Since a young age, Drew Bonner has been known for “dropping knowledge.” It’s the term his mom uses to describe the adult-like opinions and comments this wise-beyond-his-years 6-year-old has about “anything and everything.”
“Those who know Drew well are always interested in what he’s going to say next,” Candice explains. “He gets quiet, scrunches up his eyes, and you know he’s going to say something semi-profound. It’s the way he’s always been.”
Family and friends fondly call Drew “the professor.” His personality is described as philosophical, wise and balanced. It’s these traits that Candice says were especially helpful to their family when Drew began battling a serious medical condition at just four years old. “Drew’s the one that kept everyone balanced,” she says.
Out of the blue
In September 2015, Drew was diagnosed with Wilms tumor, a rare cancer that can develop in one or both kidneys. This type of tumor can develop if some of the cells that form the kidneys malfunction as a fetus develops.
“It was very out of the blue. A staff member at the pre-kindergarten program Drew had recently started noticed blood in his urine and alerted us,” Candice says. “Even though he wasn’t experiencing any pain, we were concerned and brought him to a local hospital later that day.”
An emergency ultrasound revealed that Drew had a tumor. Further scans showed it was overtaking his right kidney and growing in such a way that chemotherapy to shrink it was not a viable option.
Drew arrived at CHoR around 3 a.m. the following night by medical transport. Less than 48 hours later, he was undergoing surgery to remove the kidney and several lymph nodes that has also tested positive for cancerous cells. “It was surreal,” Candice recalls. “It still is.”
Drew bounced back relatively quickly from the procedure (two days after surgery his mom found him trying to do yoga poses in his hospital bed), but he still had a long road ahead. For the next 11 months, Drew came to our ASK Pediatric Hematology and Oncology Clinic for chemotherapy aimed at removing all cancerous cells and radiation treatments directed at the area where his right kidney had been. Side effects he experienced along the way led to a few hospital stays.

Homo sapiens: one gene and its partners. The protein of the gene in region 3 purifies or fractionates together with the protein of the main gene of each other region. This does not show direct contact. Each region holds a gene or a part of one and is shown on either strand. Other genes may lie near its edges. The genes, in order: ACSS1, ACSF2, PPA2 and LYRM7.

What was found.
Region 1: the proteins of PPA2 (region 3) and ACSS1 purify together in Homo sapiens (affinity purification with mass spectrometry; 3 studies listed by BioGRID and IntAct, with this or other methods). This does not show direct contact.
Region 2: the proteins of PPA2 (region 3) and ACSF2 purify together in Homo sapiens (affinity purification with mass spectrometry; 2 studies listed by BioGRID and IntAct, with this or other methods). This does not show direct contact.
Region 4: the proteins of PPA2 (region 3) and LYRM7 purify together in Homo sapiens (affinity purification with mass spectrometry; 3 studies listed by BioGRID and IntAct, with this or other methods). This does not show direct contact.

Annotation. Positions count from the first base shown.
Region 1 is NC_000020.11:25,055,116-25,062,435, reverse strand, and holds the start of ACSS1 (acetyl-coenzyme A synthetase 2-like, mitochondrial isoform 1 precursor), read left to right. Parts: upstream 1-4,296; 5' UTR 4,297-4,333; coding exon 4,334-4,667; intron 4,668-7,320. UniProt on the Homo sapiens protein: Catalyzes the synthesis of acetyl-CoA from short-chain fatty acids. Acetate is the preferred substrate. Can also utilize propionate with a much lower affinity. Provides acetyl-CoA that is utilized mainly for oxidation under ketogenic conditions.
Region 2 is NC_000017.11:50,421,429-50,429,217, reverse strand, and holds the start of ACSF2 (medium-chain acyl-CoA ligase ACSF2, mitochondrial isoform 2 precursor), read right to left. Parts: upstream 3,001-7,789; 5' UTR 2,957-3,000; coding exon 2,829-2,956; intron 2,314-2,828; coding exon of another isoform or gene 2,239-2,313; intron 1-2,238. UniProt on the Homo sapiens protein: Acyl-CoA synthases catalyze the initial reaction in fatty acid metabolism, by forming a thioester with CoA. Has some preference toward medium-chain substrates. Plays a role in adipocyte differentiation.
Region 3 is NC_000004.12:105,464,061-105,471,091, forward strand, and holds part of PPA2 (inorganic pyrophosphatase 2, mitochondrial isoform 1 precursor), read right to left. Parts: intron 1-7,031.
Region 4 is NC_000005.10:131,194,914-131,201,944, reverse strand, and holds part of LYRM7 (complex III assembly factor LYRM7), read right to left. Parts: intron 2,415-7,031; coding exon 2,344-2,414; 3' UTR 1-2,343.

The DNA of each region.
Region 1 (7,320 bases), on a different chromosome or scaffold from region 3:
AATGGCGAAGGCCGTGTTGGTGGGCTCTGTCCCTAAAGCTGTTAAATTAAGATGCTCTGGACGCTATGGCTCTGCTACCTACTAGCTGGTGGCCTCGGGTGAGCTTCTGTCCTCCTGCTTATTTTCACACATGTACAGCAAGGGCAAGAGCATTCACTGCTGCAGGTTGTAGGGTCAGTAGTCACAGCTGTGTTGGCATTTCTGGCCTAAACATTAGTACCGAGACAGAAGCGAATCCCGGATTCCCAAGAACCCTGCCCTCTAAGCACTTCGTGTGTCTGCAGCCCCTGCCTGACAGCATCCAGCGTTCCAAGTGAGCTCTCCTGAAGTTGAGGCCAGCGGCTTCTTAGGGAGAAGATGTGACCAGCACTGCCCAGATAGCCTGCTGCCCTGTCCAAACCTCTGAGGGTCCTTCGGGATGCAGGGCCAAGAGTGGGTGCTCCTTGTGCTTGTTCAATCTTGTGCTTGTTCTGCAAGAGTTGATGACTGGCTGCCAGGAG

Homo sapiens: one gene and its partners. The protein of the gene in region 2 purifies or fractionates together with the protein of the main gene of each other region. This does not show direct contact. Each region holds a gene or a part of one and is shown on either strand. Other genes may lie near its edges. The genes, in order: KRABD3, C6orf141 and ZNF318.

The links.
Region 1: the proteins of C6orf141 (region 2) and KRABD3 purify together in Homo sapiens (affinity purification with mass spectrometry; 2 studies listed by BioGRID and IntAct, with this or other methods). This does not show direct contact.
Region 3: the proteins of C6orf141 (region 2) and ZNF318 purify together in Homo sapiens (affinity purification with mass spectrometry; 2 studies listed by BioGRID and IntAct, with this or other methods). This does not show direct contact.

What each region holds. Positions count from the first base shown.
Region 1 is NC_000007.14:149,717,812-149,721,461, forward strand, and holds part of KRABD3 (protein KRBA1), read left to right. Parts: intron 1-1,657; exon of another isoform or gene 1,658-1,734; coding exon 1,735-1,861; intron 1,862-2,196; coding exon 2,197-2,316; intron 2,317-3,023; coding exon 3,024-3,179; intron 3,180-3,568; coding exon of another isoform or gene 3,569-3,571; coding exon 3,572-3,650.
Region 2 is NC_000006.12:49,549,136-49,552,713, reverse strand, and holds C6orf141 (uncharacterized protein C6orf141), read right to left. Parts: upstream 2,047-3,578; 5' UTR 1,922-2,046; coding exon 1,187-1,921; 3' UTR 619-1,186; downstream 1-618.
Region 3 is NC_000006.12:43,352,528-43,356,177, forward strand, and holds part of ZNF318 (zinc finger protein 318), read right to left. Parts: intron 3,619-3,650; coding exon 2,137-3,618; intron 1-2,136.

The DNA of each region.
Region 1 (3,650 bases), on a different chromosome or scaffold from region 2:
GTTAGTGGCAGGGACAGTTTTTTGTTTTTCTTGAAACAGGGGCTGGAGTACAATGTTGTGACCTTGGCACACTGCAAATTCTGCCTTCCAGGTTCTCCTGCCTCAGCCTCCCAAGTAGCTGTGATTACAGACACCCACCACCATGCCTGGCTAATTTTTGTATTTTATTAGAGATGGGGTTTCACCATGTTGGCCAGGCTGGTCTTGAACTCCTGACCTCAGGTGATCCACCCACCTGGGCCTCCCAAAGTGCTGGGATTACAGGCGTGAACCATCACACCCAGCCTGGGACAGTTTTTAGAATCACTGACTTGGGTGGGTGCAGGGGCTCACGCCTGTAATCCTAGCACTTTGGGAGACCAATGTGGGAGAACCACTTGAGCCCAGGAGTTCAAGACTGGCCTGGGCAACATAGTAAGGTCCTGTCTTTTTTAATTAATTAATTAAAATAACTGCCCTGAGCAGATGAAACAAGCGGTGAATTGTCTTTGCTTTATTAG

It was a difficult year for Drew and his family, but made less so by Drew’s attitude and the attitude that surrounded him. “Drew always looked forward to visiting CHoR – not for how he felt after his treatments, of course, but being there was OK for him,” Candice explains. “They work really hard to not create an atmosphere of sickness. It’s very much a healing environment. It’s a ‘this is what’s going on, but it’s not something that defines you’ approach.”
One of the things that does define Drew is excitement about learning and he’s quick to share his favorite topics (Right now, it’s “new animal facts.”). Drew was only able to attend two weeks of pre-kindergarten before he was sidelined by surgery and treatments, but once the first few months of chemotherapy and radiation were completed, he began a special preschool program offered as a partnership between ASK Childhood Cancer Foundation and First Baptist Preschool in Richmond.
The First STEP program began in 2006 after input from families made clear the need for additional supportive services for children whose preschool experience had been interrupted or postponed due to medical treatment. First STEP (Socialization Through Enriched Play) is one of just two programs in the country that offers classes for children undergoing cancer treatment or other childhood diseases and their siblings. It is geared for children ages two to six and offers a full preschool curriculum in a sanitized classroom environment.